What’s your (prayer) type?

By | November 12, 2010

What’s your style of prayer? “Hi, how are ya?” Or “Welcome, old friend.”

This month, I attended a prayer retreat morning at my parish. Fr. Joseph Juknialis, a priest of the Milwaukee Archdiocese led it. He referenced John Powell’s five levels of communication – outlined in Powell’s book, “Why Am I Afraid to Tell You Who I Am?”

Basically, these are: automatic (Hi, how are you?); fact based (Like that weather?); idea sharing (What do think we should do about health care?); shared feelings (I feel hurt when…); and just being with someone – not needing words. Each level exhibits an increasingly deep relationship between ourselves and the other person.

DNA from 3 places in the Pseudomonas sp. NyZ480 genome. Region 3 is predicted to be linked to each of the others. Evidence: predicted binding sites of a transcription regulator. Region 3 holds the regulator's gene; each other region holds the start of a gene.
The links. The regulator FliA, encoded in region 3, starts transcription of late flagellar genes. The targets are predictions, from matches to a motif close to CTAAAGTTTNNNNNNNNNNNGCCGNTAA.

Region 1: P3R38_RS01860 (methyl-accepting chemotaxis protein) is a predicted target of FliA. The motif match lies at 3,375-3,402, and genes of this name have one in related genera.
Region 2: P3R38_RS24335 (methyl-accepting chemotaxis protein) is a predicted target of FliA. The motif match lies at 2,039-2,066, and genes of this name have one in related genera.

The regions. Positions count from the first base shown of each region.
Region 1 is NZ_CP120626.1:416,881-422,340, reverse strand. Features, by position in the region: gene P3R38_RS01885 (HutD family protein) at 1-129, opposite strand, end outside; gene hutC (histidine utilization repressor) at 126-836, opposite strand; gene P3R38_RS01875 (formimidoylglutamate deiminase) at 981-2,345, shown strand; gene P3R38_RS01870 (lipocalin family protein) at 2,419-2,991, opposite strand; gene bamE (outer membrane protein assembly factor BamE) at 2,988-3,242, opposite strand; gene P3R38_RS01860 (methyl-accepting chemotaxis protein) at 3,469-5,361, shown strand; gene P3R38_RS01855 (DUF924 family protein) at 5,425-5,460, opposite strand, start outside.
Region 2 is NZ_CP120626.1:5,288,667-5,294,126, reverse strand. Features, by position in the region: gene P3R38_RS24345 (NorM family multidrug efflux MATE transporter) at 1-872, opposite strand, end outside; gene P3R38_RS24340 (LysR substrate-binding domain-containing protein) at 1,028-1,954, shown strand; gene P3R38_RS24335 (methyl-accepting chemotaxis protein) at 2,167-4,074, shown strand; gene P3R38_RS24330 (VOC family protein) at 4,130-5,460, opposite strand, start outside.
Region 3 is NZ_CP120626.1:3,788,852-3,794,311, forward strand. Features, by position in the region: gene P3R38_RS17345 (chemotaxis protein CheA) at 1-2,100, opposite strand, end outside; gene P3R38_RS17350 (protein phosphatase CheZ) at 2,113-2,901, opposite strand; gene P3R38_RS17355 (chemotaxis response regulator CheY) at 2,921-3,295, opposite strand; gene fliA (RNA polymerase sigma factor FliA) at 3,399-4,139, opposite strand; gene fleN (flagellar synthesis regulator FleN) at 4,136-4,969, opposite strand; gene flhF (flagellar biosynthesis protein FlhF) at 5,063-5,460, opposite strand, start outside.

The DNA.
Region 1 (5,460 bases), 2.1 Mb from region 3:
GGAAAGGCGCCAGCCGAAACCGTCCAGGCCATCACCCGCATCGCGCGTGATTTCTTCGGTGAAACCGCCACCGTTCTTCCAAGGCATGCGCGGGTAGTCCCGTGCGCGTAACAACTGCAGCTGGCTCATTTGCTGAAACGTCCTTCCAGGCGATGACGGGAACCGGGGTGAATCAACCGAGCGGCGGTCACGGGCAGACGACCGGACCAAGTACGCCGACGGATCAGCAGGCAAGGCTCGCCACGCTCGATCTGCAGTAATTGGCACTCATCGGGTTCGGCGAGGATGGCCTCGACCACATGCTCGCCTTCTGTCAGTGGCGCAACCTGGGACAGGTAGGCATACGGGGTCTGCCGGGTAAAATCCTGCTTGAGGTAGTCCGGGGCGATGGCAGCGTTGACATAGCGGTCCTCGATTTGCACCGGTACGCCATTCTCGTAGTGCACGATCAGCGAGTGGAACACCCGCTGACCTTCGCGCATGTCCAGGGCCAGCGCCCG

Fr. Juknialis then equated these to levels of prayer: rote prayer; one-sided (asking God for help or saying thank you); meditation (reflecting on a scripture passage or on a homily message); contemplation (a form of prayer that often revolves around repeated prayer words that clear the mind to enter God’s presence); and a state of being at one with God. Fr. Juknialis called this last level “the underground river of God.) He also said that not everyone reaches the deeper levels of prayer – at least not often.

Now we all bounce between types of prayer, as we bounce around in types of conversations. But I found myself wondering what types of prayer others use most often. I certainly use types one and two frequently – you could say “constantly” some days. And type three I work on. I have also tried contemplation – formally. And I find that it can also sneak up on you. The river of God is something that I think we have all glimpsed at times.

 

 

 

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